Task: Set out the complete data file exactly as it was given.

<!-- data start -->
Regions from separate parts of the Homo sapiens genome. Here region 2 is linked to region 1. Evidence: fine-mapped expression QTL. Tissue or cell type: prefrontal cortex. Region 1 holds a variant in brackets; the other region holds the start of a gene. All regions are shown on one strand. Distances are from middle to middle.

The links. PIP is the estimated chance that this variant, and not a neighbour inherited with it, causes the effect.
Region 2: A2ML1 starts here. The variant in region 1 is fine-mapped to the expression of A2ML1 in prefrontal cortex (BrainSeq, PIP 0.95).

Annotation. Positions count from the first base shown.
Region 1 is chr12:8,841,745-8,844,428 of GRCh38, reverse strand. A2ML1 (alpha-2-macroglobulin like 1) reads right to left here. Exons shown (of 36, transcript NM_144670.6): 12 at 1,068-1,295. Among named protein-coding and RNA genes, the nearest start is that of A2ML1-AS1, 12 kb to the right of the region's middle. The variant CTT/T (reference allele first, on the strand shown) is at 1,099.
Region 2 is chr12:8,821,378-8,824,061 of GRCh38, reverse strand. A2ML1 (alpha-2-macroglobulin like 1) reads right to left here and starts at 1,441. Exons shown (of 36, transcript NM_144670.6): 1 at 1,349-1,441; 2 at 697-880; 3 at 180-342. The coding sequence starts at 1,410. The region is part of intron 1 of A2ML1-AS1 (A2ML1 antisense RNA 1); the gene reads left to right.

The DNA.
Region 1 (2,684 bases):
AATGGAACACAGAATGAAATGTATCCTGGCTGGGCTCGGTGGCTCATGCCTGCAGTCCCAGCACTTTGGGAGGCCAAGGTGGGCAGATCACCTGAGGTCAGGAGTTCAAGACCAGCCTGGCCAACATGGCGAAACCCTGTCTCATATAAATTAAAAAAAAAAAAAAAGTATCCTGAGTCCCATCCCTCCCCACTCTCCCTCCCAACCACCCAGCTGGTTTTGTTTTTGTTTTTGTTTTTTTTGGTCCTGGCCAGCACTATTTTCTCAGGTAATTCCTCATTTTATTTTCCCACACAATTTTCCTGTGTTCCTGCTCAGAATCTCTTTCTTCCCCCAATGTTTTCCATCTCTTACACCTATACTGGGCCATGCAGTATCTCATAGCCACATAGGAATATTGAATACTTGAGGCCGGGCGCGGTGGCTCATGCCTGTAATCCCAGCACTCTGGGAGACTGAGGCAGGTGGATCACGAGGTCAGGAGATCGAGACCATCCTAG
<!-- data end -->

Regions from separate parts of the Homo sapiens genome. Here region 2 is linked to region 1. Evidence: fine-mapped expression QTL. Tissue or cell type: prefrontal cortex. Region 1 holds a variant in brackets; the other region holds the start of a gene. All regions are shown on one strand. Distances are from middle to middle.

The links. PIP is the estimated chance that this variant, and not a neighbour inherited with it, causes the effect.
Region 2: A2ML1 starts here. The variant in region 1 is fine-mapped to the expression of A2ML1 in prefrontal cortex (BrainSeq, PIP 0.95).

Annotation. Positions count from the first base shown.
Region 1 is chr12:8,841,745-8,844,428 of GRCh38, reverse strand. A2ML1 (alpha-2-macroglobulin like 1) reads right to left here. Exons shown (of 36, transcript NM_144670.6): 12 at 1,068-1,295. Among named protein-coding and RNA genes, the nearest start is that of A2ML1-AS1, 12 kb to the right of the region's middle. The variant CTT/T (reference allele first, on the strand shown) is at 1,099.
Region 2 is chr12:8,821,378-8,824,061 of GRCh38, reverse strand. A2ML1 (alpha-2-macroglobulin like 1) reads right to left here and starts at 1,441. Exons shown (of 36, transcript NM_144670.6): 1 at 1,349-1,441; 2 at 697-880; 3 at 180-342. The coding sequence starts at 1,410. The region is part of intron 1 of A2ML1-AS1 (A2ML1 antisense RNA 1); the gene reads left to right.

The DNA.
Region 1 (2,684 bases):
AATGGAACACAGAATGAAATGTATCCTGGCTGGGCTCGGTGGCTCATGCCTGCAGTCCCAGCACTTTGGGAGGCCAAGGTGGGCAGATCACCTGAGGTCAGGAGTTCAAGACCAGCCTGGCCAACATGGCGAAACCCTGTCTCATATAAATTAAAAAAAAAAAAAAAGTATCCTGAGTCCCATCCCTCCCCACTCTCCCTCCCAACCACCCAGCTGGTTTTGTTTTTGTTTTTGTTTTTTTTGGTCCTGGCCAGCACTATTTTCTCAGGTAATTCCTCATTTTATTTTCCCACACAATTTTCCTGTGTTCCTGCTCAGAATCTCTTTCTTCCCCCAATGTTTTCCATCTCTTACACCTATACTGGGCCATGCAGTATCTCATAGCCACATAGGAATATTGAATACTTGAGGCCGGGCGCGGTGGCTCATGCCTGTAATCCCAGCACTCTGGGAGACTGAGGCAGGTGGATCACGAGGTCAGGAGATCGAGACCATCCTAG